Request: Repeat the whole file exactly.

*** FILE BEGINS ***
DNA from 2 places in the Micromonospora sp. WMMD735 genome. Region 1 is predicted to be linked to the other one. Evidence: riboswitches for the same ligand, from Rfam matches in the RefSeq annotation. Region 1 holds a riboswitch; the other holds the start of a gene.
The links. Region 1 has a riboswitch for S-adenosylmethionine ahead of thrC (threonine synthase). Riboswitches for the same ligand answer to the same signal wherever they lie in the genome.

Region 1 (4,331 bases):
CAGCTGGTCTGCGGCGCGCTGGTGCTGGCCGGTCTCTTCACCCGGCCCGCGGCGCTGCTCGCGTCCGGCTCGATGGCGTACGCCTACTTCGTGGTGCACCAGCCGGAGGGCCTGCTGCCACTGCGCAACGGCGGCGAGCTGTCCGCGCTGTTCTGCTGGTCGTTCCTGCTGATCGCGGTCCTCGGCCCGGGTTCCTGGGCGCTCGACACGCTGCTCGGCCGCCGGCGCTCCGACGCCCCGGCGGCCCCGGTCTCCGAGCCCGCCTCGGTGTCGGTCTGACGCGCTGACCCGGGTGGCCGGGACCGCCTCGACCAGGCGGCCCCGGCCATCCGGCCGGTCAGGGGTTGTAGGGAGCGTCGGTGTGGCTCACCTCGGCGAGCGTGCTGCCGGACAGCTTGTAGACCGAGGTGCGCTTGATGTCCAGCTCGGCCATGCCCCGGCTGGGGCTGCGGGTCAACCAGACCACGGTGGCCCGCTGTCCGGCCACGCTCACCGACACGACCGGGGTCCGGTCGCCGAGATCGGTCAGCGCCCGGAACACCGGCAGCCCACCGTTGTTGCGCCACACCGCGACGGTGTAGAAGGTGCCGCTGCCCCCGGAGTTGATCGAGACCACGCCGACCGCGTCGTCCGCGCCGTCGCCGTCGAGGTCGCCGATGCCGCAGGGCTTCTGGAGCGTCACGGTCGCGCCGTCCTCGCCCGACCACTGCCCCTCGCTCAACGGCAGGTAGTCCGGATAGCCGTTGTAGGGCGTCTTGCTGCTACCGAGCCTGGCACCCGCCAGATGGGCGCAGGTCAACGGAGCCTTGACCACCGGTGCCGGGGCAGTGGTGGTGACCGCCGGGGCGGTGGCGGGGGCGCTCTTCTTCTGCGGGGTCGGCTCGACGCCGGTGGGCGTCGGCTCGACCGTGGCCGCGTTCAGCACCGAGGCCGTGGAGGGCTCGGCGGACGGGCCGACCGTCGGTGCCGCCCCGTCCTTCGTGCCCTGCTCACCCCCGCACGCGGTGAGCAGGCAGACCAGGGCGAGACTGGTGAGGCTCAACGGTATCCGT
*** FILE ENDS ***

DNA from 2 places in the Micromonospora sp. WMMD735 genome. Region 1 is predicted to be linked to the other one. Evidence: riboswitches for the same ligand, from Rfam matches in the RefSeq annotation. Region 1 holds a riboswitch; the other holds the start of a gene.
The links. Region 1 has a riboswitch for S-adenosylmethionine ahead of thrC (threonine synthase). Riboswitches for the same ligand answer to the same signal wherever they lie in the genome.

Region 1 (4,331 bases):
CAGCTGGTCTGCGGCGCGCTGGTGCTGGCCGGTCTCTTCACCCGGCCCGCGGCGCTGCTCGCGTCCGGCTCGATGGCGTACGCCTACTTCGTGGTGCACCAGCCGGAGGGCCTGCTGCCACTGCGCAACGGCGGCGAGCTGTCCGCGCTGTTCTGCTGGTCGTTCCTGCTGATCGCGGTCCTCGGCCCGGGTTCCTGGGCGCTCGACACGCTGCTCGGCCGCCGGCGCTCCGACGCCCCGGCGGCCCCGGTCTCCGAGCCCGCCTCGGTGTCGGTCTGACGCGCTGACCCGGGTGGCCGGGACCGCCTCGACCAGGCGGCCCCGGCCATCCGGCCGGTCAGGGGTTGTAGGGAGCGTCGGTGTGGCTCACCTCGGCGAGCGTGCTGCCGGACAGCTTGTAGACCGAGGTGCGCTTGATGTCCAGCTCGGCCATGCCCCGGCTGGGGCTGCGGGTCAACCAGACCACGGTGGCCCGCTGTCCGGCCACGCTCACCGACACGACCGGGGTCCGGTCGCCGAGATCGGTCAGCGCCCGGAACACCGGCAGCCCACCGTTGTTGCGCCACACCGCGACGGTGTAGAAGGTGCCGCTGCCCCCGGAGTTGATCGAGACCACGCCGACCGCGTCGTCCGCGCCGTCGCCGTCGAGGTCGCCGATGCCGCAGGGCTTCTGGAGCGTCACGGTCGCGCCGTCCTCGCCCGACCACTGCCCCTCGCTCAACGGCAGGTAGTCCGGATAGCCGTTGTAGGGCGTCTTGCTGCTACCGAGCCTGGCACCCGCCAGATGGGCGCAGGTCAACGGAGCCTTGACCACCGGTGCCGGGGCAGTGGTGGTGACCGCCGGGGCGGTGGCGGGGGCGCTCTTCTTCTGCGGGGTCGGCTCGACGCCGGTGGGCGTCGGCTCGACCGTGGCCGCGTTCAGCACCGAGGCCGTGGAGGGCTCGGCGGACGGGCCGACCGTCGGTGCCGCCCCGTCCTTCGTGCCCTGCTCACCCCCGCACGCGGTGAGCAGGCAGACCAGGGCGAGACTGGTGAGGCTCAACGGTATCCGT